When you consider the dude was a sickly bundle of nerves who dealt with anxiety and depression his whole life, had a classist-type of racism where skin-color and social background were very important, was frustrated over his inability to finish his education, and felt more comfortable letter writing and staying in Providence than actually interacting with people and going to crowded places, it makes sense. And while his stories have each aged differently, there’s plenty you can get out of them, especially when it comes to the mechanics of cosmic horror.

This time around diving into his work, I finished out reading his work with some of the most famous of his latest work, which included At the Mountains of Madness (which was also the nickname for the summer camp I went to), The Shadow over Innsmouth, and The Shadow out of Time. By this point, Lovecraft was consciously trying to add scientific concepts to his work wherever he could, especially in Mountains of Madness and Shadow out of Time. Sometimes that works very well, such as in Mountains, but other times, like Through the Gates of the Silver Key, I just found myself scratching my head in confusion (not sure angles work like that, dude). You can also see that by this point, he’d really gotten a grasp over this fictional world of his, throwing casual references to numerous recurring elements in the course of a single story. For once in his life, he was comfortable with something.

Also, while the racism is still evident, it’s kind of mellowed out at this point. Not much, but enough that I don’t feel so uncomfortable reading during certain passages of his work. Progress, I guess.

So were any of these stories any good? Well, old HP’s work has always been hit and miss with me, but there were some good things here. At the Mountains of Madness, while not my favorite, did have a great premise and kept me engrossed for most of the story (he probably could’ve cut parts about the Elder Things’ history and city, though. That went on forever). And Shadow over Innsmouth is probably my new favorite Lovecraft story: it’s this freaky Gothic tale of a town whose citizens have basically sold their souls and their humanity for prosperity and long lives, and the one person who ends up upsetting that arrangement. I’d totally check it out if you’re interested in a different sort of Gothic horror story.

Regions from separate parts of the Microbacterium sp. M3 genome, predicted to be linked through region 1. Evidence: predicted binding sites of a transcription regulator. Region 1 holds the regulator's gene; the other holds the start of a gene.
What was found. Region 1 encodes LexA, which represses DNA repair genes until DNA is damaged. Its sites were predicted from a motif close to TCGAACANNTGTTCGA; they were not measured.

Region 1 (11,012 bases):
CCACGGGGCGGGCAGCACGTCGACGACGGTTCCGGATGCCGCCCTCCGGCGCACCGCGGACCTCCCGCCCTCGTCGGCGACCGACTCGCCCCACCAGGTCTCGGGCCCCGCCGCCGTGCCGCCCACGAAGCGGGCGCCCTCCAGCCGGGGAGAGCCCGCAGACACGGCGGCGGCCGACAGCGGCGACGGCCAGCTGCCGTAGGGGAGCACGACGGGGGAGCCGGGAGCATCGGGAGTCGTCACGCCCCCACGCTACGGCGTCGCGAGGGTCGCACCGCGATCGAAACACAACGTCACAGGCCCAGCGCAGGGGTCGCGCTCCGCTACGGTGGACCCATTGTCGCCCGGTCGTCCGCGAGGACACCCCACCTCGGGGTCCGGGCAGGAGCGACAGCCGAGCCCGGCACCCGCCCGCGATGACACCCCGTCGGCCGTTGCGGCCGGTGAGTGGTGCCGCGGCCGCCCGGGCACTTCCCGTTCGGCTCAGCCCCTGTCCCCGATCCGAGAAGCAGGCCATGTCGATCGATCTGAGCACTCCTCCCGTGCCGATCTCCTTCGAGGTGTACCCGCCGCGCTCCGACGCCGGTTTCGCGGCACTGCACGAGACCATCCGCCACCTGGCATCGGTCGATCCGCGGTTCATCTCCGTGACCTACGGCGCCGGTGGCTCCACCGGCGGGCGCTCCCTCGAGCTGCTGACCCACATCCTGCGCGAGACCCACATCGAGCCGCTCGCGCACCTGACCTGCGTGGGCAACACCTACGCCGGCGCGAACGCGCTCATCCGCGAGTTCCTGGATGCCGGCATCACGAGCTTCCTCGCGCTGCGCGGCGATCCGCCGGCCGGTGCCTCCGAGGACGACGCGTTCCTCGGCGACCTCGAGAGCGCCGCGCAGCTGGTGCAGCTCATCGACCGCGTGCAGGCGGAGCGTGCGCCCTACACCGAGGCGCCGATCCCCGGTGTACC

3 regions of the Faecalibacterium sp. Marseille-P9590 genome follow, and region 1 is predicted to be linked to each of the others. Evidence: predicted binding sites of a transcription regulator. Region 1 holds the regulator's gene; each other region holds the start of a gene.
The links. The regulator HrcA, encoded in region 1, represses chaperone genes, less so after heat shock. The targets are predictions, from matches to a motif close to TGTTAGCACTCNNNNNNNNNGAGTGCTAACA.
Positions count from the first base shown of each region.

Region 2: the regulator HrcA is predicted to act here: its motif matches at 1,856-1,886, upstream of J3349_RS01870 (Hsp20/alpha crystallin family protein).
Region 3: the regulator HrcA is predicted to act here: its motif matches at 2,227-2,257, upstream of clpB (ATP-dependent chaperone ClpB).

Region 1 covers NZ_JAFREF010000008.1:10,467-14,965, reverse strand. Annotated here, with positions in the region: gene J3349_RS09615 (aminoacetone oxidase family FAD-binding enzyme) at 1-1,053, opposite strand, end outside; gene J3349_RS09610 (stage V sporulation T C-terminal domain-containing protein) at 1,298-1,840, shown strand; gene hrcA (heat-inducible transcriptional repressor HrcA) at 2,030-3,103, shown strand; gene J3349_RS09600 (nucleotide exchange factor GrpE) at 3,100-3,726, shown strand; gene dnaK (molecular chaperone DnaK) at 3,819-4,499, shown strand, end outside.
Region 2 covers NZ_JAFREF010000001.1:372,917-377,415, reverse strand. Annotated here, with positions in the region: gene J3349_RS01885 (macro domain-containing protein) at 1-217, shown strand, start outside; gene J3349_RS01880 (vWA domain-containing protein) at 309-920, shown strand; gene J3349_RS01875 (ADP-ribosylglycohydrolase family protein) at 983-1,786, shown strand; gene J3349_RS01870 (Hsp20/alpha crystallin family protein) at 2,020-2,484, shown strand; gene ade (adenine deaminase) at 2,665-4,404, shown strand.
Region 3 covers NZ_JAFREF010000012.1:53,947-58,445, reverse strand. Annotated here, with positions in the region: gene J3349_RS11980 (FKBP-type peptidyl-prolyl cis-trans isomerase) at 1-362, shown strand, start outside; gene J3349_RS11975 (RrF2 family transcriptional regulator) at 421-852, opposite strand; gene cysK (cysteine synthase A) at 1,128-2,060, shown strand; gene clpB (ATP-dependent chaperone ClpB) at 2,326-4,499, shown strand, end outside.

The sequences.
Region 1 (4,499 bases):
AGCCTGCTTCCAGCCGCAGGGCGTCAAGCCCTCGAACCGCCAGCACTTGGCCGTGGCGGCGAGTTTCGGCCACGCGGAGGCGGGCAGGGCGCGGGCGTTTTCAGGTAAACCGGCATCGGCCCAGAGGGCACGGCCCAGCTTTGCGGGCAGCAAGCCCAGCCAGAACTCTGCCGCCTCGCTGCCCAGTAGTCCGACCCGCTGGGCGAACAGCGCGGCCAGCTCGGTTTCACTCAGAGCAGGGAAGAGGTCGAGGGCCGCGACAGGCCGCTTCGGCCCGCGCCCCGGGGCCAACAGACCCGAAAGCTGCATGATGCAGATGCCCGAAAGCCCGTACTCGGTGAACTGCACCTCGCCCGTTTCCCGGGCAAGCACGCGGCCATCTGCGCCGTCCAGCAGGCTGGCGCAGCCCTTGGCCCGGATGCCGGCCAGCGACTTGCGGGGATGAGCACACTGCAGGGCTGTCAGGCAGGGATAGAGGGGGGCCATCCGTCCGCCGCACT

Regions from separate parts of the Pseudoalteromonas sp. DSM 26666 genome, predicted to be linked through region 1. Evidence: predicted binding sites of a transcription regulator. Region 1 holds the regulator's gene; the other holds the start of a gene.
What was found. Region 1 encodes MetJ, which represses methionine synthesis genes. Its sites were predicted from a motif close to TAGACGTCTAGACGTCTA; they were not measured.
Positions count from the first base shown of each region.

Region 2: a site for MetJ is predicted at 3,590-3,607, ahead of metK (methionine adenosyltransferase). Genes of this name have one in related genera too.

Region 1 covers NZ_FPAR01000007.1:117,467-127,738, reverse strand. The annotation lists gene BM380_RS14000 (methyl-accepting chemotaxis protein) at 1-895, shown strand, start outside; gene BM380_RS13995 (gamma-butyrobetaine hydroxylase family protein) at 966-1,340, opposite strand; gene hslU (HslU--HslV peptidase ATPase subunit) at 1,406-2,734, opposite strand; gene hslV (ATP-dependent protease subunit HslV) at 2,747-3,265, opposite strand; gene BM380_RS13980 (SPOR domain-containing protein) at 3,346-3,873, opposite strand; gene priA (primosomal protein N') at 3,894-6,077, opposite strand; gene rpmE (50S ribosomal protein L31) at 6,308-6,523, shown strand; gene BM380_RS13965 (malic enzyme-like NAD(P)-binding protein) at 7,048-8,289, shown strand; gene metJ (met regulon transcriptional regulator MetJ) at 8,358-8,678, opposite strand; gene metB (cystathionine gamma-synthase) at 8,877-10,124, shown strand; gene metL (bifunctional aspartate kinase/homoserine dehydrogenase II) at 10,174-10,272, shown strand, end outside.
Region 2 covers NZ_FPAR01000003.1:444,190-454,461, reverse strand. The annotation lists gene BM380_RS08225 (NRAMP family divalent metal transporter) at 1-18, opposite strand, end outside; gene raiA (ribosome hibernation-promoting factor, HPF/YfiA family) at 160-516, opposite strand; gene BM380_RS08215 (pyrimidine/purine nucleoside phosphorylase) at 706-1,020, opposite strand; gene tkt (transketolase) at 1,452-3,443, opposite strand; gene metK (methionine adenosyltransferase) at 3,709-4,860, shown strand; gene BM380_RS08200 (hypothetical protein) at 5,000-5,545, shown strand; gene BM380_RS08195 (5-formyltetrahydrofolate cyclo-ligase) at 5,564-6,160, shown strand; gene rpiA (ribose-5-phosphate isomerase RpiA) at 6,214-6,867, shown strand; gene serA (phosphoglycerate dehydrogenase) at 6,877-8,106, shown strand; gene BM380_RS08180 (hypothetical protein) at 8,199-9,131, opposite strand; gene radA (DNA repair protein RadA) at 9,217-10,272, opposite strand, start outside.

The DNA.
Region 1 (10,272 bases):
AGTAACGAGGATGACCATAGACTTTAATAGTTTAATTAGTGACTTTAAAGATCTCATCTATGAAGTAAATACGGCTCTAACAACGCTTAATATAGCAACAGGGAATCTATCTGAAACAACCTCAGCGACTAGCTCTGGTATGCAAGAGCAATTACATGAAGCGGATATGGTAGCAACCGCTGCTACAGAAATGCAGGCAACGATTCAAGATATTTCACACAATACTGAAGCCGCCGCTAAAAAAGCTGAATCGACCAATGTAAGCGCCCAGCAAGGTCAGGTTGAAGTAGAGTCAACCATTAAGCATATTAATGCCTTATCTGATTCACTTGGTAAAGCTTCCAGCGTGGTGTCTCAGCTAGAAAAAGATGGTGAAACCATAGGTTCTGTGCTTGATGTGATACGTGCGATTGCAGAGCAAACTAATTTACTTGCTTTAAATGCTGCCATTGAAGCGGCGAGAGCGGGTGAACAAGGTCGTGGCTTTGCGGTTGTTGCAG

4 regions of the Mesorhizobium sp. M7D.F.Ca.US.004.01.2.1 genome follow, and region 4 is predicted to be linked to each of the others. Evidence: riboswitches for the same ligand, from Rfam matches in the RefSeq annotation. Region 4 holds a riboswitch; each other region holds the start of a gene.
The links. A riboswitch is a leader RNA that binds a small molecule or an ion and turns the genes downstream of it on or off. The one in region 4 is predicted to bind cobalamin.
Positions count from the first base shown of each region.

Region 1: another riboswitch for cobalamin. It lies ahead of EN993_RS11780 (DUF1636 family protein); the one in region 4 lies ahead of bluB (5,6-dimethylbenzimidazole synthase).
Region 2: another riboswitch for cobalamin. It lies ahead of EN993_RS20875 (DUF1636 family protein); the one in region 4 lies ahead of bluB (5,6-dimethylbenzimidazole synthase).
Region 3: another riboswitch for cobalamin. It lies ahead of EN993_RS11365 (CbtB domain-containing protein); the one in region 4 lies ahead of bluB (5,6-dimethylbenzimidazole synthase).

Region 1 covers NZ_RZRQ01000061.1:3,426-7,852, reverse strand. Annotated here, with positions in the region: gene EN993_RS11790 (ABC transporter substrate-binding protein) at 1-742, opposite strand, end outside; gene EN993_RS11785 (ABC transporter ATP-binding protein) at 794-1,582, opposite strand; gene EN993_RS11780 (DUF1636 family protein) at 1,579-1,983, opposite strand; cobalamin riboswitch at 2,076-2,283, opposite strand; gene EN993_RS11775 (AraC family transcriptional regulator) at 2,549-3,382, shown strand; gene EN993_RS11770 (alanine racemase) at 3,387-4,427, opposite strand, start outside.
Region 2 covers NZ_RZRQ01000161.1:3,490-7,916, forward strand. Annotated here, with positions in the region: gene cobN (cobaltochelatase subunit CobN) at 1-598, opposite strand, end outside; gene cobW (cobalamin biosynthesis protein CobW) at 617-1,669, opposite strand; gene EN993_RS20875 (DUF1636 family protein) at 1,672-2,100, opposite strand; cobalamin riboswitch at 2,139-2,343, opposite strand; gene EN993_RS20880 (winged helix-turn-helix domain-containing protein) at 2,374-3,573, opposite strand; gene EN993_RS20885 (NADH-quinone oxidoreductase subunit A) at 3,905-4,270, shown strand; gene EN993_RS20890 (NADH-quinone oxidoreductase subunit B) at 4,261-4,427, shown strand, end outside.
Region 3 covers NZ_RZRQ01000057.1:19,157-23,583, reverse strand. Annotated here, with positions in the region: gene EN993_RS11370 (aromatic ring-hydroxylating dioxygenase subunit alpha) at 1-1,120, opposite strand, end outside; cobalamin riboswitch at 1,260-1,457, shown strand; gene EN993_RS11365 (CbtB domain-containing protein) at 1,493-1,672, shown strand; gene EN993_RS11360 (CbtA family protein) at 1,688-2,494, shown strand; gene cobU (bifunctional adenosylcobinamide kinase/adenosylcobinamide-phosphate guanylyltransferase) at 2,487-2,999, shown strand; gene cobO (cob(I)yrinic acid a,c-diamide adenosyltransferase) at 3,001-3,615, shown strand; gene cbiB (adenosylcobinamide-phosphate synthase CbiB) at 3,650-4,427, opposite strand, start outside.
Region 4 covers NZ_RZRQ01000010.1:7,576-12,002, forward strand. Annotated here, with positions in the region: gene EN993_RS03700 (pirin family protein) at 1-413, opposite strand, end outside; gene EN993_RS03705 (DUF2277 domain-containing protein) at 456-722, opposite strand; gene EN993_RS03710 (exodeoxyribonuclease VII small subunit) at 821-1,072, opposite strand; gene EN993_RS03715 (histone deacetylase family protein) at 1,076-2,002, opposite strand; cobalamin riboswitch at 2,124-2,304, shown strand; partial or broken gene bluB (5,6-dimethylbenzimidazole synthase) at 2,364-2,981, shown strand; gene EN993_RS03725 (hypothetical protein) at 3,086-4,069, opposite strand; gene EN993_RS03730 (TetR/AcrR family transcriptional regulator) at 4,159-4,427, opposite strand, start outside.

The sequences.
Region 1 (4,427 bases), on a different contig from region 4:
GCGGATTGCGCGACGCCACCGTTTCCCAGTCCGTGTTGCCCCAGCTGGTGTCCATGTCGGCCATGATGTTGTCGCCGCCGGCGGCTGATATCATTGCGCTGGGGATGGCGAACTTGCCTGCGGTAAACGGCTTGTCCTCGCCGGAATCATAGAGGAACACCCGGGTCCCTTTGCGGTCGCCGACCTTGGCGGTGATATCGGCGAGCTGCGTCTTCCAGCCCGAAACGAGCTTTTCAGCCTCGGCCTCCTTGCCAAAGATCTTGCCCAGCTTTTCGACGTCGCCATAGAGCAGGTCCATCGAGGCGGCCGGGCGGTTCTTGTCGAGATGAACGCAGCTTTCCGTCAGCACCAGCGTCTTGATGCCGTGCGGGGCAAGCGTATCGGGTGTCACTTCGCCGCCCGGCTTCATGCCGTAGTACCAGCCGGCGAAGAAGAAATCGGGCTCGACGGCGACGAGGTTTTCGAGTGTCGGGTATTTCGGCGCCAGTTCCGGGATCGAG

Elder Things from “The Mountains of Madness!” They’re not pleasant!

That being said, I was not a fan of Shadow out of Time. I know that one’s pretty beloved by his fans, but I just thought it was too wordy, to the point where I would look over entire sections and forget most of what I’d just read. The Thing on the Doorstep had an interesting premise, but I felt it wasn’t as scary as some of his other works. Dreams in the Witch House also had a great idea, but I think a couple of changes could’ve been made to improve it. And I’m never going to get back the hour I spent reading Through The Gates of the Silver Key. Seriously, only real enthusiasts should try that one, and only if they’re really sure about it.

Still, it was all worth the dive, in my opinion. I’ve learned a lot by reading the work of HP Lovecraft over these few years, and getting a grasp of why people still read him and write cosmic horror today. And I think over time, it could lead to me writing better stories. Hopefully. I’ll let you be the judges of that, though.

In the meantime though, I’m going to continue working on my own stories and start reading some work by an author who’s older than Lovecraft but somehow easier to understand. Who is that, you ask? The Bard of Stratford-upon-Avon, William Shakespeare.

That’s for all now, my Followers of Fear. I’ll hopefully have a new review for you guys soon. Until then, Hail Cthulhu and pleasant nightmares.

 

For my other examinations of HP Lovecraft’s work, check out Parts 1, 2, 3, and 4. Also, I highly recommend this video from the YouTube Channel Overly Sarcastic Productions. They look over Lovecraft and five of his most famous works with fun illustrations and hilarious commentary. Trust me, it’s worth a look.